Smoothing the conflict
In what could be an encourging sign, though, former PRD presidential candidate Cuauhtemoc Cardenas Solorzano met with Marcos last week, sparking rumors that he could be named as a peace negotitor when Zedillo takes office.
The state's current governor, Javier Lopez Moreno, who has won plaudits from all sides for his evenhandedness during the conflict, says the ``two sides'' disputing the governorship - the PRI and the PRD - owe it to Chiapas and Mexico to negotiate a settlement, while opening the way to solving broader problems of unequal political representation.
Mr. Lopez Moreno, appointed governor in January by President Carlos Salinas de Gortari after his predecessor resigned, has rankled local PRI powers for negotiating the resignations of PRI municipal officials in several of the state's tensely divided villages.
``The side that won'' the governor's race, he says, referring to the PRI and Robledo, is looking for a peaceful solution to the gubernatorial controversy. ``The other side doesn't seem to want one, although I don't believe they've spoken their final word.''
Indeed, indications are growing that the PRD and the many Chiapan grass-roots organizations supporting it may be backing off from confrontation Dec. 8 in Tuxtla Gutierrez. But if they are, it is likely to be in favor of a statewide insurrection.
Some PRD activists are suggesting an alternative strategy to the blocking of the government palace: a takeover of more than half of the state's municipal governments by ``the [indigenous] communities and the people'' - between the national holiday on Nov. 20, which marks the anniversary of the Mexican Revolution, and Dec. 8 - to form a counterweight to the state's traditional landed powers.
``If Zedillo wants confrontation and decides on the hard line and installs Robledo as governor, he can do it,'' says Concepcion Villafuerte, Mr. Avendas wife and editor of the San Cristobal daily newspaper, Tiempo. ``But that doesn't mean Robledo will be able to take power in Chiapas.''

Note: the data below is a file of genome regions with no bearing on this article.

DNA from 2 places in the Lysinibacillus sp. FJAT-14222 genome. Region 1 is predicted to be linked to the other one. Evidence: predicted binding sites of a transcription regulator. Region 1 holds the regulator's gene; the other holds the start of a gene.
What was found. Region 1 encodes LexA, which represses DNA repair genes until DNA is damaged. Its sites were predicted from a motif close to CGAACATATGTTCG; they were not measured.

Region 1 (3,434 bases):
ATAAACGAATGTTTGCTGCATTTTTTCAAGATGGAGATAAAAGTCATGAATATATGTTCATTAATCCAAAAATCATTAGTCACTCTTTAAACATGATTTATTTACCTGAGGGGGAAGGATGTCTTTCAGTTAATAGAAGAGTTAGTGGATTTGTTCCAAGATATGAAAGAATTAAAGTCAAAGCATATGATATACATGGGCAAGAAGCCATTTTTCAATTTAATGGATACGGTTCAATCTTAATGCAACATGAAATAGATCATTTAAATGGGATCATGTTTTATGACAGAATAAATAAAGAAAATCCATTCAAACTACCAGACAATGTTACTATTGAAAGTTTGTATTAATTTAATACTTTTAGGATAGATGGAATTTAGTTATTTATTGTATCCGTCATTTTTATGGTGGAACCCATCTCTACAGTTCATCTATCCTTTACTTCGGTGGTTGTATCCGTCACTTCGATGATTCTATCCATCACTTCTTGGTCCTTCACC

The result would be two tiers of power in the state, she predicts. Robledo would govern Tuxtla Gutierrez, a city of 100,000, with campesinos and other rural representatives governing much of the rest of the state.
That seems unlikely, but attempts to accomplish it could result in increased and unpredictable levels of conflict. This is why some analysts say the governorship is the crux of the Chiapas problem, and they suggest that the way it is resolved could lead to or avert renewed fighting.
To ensure that nothing even close to that happens, most analysts, including the local bishop, say that neither Robledo nor Avendano should be governor.
Some Chiapas insiders suggest that one of the members of the National Intermediation Commission might be named by Zedillo as interim governor until new elections could be held.
But Robledo continues to speak in his public appearances very much like a governor-elect, while PRD leaders and sympathizers insist that in the continued absence of dialogue, whatever happens Dec. 8 and after will not be their fault.